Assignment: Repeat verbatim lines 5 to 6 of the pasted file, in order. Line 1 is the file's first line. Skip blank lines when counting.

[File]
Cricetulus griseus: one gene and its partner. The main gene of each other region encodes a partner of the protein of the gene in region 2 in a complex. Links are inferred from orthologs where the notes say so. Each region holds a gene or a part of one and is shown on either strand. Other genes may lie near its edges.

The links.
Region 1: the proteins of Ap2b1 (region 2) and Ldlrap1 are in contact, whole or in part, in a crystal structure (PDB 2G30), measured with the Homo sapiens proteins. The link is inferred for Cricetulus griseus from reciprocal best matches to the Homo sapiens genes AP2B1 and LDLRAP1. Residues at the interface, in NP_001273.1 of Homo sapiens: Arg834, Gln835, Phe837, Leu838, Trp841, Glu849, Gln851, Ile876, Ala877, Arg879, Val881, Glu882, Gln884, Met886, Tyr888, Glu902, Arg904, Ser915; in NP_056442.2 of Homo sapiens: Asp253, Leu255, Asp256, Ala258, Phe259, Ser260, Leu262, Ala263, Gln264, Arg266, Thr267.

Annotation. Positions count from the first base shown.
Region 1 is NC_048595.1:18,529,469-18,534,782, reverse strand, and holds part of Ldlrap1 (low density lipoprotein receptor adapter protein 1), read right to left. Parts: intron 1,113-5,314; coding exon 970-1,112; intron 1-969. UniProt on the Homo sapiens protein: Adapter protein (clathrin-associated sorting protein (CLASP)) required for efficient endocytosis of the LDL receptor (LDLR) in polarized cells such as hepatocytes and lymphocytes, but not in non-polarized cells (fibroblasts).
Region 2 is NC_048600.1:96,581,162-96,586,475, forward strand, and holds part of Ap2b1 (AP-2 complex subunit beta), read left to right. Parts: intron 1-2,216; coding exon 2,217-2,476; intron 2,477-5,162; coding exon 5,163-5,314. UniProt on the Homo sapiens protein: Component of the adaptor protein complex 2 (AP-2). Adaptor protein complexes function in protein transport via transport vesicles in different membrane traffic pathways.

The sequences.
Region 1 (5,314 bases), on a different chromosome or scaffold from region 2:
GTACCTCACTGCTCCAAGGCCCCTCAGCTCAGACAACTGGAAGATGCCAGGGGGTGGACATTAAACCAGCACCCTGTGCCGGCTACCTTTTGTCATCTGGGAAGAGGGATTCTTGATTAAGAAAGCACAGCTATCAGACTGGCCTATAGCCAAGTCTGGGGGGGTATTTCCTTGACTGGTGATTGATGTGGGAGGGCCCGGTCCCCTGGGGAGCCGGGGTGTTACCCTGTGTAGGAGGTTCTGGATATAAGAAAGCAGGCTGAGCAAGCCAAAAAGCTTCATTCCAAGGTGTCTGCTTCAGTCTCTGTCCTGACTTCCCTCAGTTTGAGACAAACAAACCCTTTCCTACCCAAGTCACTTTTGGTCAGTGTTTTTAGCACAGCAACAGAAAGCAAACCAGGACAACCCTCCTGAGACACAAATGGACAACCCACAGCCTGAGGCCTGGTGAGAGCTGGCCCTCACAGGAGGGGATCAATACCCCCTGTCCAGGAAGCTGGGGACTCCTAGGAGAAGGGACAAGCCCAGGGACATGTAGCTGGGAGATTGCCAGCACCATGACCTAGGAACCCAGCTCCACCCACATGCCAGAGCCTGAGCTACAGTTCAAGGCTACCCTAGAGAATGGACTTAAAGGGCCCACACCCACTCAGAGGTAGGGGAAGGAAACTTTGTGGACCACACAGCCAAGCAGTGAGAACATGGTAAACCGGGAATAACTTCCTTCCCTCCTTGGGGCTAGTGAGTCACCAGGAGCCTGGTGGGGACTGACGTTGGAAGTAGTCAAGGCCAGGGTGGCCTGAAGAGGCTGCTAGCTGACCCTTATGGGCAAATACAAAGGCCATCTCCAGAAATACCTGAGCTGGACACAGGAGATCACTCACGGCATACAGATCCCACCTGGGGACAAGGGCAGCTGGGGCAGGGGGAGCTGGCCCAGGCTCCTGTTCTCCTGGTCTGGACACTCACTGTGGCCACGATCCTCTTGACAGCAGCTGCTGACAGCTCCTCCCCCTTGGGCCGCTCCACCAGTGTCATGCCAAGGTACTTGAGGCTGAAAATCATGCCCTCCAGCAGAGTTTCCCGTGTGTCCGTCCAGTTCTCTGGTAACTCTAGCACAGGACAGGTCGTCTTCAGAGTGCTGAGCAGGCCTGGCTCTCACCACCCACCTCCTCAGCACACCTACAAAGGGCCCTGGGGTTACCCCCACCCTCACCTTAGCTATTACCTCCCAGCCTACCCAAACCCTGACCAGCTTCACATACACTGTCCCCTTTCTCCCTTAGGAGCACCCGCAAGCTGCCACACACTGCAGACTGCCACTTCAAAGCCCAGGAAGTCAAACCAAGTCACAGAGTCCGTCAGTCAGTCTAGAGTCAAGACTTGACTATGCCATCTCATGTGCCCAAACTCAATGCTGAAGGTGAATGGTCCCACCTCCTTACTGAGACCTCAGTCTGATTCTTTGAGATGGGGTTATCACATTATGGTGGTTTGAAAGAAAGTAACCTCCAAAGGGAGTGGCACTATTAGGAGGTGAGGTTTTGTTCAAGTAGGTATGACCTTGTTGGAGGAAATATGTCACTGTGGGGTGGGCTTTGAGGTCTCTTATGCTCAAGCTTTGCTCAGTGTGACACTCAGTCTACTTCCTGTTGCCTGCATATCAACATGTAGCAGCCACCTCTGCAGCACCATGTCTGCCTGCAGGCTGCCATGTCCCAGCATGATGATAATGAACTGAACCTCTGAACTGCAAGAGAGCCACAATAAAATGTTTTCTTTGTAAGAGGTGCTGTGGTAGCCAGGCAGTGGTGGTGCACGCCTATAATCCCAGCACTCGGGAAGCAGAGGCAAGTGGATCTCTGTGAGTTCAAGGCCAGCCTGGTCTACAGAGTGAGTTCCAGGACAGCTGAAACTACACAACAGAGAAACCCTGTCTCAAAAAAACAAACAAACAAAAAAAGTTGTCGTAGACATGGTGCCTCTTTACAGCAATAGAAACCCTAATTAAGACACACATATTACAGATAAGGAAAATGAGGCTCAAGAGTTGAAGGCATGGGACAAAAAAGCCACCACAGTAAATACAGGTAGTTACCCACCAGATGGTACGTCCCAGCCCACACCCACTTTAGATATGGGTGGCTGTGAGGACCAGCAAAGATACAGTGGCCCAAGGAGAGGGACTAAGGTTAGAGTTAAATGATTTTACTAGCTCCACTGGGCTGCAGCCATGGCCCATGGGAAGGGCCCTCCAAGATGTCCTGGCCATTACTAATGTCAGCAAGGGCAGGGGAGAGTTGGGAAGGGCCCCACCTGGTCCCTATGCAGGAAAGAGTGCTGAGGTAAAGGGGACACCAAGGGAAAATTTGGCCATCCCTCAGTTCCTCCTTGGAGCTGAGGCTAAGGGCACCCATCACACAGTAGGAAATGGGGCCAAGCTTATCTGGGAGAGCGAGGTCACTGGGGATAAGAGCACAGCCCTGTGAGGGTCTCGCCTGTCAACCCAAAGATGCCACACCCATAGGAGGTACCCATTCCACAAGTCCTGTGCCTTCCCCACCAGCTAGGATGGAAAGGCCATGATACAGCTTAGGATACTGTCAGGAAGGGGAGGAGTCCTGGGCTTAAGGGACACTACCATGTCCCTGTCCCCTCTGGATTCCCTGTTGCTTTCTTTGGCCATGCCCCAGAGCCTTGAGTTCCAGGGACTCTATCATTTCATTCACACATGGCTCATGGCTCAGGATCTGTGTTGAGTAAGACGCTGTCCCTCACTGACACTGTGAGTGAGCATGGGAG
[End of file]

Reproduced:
Region 1 is NC_048595.1:18,529,469-18,534,782, reverse strand, and holds part of Ldlrap1 (low density lipoprotein receptor adapter protein 1), read right to left. Parts: intron 1,113-5,314; coding exon 970-1,112; intron 1-969. UniProt on the Homo sapiens protein: Adapter protein (clathrin-associated sorting protein (CLASP)) required for efficient endocytosis of the LDL receptor (LDLR) in polarized cells such as hepatocytes and lymphocytes, but not in non-polarized cells (fibroblasts).
Region 2 is NC_048600.1:96,581,162-96,586,475, forward strand, and holds part of Ap2b1 (AP-2 complex subunit beta), read left to right. Parts: intron 1-2,216; coding exon 2,217-2,476; intron 2,477-5,162; coding exon 5,163-5,314. UniProt on the Homo sapiens protein: Component of the adaptor protein complex 2 (AP-2). Adaptor protein complexes function in protein transport via transport vesicles in different membrane traffic pathways.